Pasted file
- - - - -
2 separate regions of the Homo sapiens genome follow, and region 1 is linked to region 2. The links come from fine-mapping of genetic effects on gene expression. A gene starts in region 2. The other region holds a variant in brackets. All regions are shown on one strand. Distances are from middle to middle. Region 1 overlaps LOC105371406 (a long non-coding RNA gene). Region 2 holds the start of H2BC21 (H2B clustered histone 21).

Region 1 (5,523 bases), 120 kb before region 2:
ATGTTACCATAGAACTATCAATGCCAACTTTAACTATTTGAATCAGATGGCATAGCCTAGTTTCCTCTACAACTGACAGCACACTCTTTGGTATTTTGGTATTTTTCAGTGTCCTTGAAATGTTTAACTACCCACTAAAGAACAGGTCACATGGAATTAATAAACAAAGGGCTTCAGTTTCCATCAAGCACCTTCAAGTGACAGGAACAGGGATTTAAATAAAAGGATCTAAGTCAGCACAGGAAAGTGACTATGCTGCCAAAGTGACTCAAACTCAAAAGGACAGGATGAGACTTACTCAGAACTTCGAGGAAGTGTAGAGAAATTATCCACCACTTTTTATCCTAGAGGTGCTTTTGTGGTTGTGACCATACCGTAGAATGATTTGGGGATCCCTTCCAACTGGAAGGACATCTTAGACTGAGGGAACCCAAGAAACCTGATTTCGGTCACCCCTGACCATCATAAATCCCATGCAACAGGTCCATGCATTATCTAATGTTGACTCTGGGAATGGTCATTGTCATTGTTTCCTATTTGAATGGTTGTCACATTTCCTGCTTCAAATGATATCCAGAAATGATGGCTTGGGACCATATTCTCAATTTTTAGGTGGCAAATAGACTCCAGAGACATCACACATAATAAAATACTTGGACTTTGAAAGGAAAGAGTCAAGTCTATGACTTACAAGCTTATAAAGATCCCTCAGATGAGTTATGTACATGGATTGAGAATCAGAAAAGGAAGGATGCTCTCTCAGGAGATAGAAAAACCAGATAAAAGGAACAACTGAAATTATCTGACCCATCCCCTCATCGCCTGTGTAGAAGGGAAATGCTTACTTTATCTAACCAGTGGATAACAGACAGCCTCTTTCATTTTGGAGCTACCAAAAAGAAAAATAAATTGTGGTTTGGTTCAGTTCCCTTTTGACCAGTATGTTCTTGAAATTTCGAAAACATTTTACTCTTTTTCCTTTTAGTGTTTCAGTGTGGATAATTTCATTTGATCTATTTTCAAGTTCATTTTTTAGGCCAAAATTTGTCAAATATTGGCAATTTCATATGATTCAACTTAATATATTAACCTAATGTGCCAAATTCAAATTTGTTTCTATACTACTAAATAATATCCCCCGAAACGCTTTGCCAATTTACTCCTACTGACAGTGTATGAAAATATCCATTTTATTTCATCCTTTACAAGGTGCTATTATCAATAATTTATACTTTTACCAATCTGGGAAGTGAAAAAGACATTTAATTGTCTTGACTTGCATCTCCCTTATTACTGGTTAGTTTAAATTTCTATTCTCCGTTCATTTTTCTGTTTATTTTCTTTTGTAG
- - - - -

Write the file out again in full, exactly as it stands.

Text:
2 separate regions of the Homo sapiens genome follow, and region 1 is linked to region 2. The links come from fine-mapping of genetic effects on gene expression. A gene starts in region 2. The other region holds a variant in brackets. All regions are shown on one strand. Distances are from middle to middle. Region 1 overlaps LOC105371406 (a long non-coding RNA gene). Region 2 holds the start of H2BC21 (H2B clustered histone 21).

Region 1 (5,523 bases), 120 kb before region 2:
ATGTTACCATAGAACTATCAATGCCAACTTTAACTATTTGAATCAGATGGCATAGCCTAGTTTCCTCTACAACTGACAGCACACTCTTTGGTATTTTGGTATTTTTCAGTGTCCTTGAAATGTTTAACTACCCACTAAAGAACAGGTCACATGGAATTAATAAACAAAGGGCTTCAGTTTCCATCAAGCACCTTCAAGTGACAGGAACAGGGATTTAAATAAAAGGATCTAAGTCAGCACAGGAAAGTGACTATGCTGCCAAAGTGACTCAAACTCAAAAGGACAGGATGAGACTTACTCAGAACTTCGAGGAAGTGTAGAGAAATTATCCACCACTTTTTATCCTAGAGGTGCTTTTGTGGTTGTGACCATACCGTAGAATGATTTGGGGATCCCTTCCAACTGGAAGGACATCTTAGACTGAGGGAACCCAAGAAACCTGATTTCGGTCACCCCTGACCATCATAAATCCCATGCAACAGGTCCATGCATTATCTAATGTTGACTCTGGGAATGGTCATTGTCATTGTTTCCTATTTGAATGGTTGTCACATTTCCTGCTTCAAATGATATCCAGAAATGATGGCTTGGGACCATATTCTCAATTTTTAGGTGGCAAATAGACTCCAGAGACATCACACATAATAAAATACTTGGACTTTGAAAGGAAAGAGTCAAGTCTATGACTTACAAGCTTATAAAGATCCCTCAGATGAGTTATGTACATGGATTGAGAATCAGAAAAGGAAGGATGCTCTCTCAGGAGATAGAAAAACCAGATAAAAGGAACAACTGAAATTATCTGACCCATCCCCTCATCGCCTGTGTAGAAGGGAAATGCTTACTTTATCTAACCAGTGGATAACAGACAGCCTCTTTCATTTTGGAGCTACCAAAAAGAAAAATAAATTGTGGTTTGGTTCAGTTCCCTTTTGACCAGTATGTTCTTGAAATTTCGAAAACATTTTACTCTTTTTCCTTTTAGTGTTTCAGTGTGGATAATTTCATTTGATCTATTTTCAAGTTCATTTTTTAGGCCAAAATTTGTCAAATATTGGCAATTTCATATGATTCAACTTAATATATTAACCTAATGTGCCAAATTCAAATTTGTTTCTATACTACTAAATAATATCCCCCGAAACGCTTTGCCAATTTACTCCTACTGACAGTGTATGAAAATATCCATTTTATTTCATCCTTTACAAGGTGCTATTATCAATAATTTATACTTTTACCAATCTGGGAAGTGAAAAAGACATTTAATTGTCTTGACTTGCATCTCCCTTATTACTGGTTAGTTTAAATTTCTATTCTCCGTTCATTTTTCTGTTTATTTTCTTTTGTAG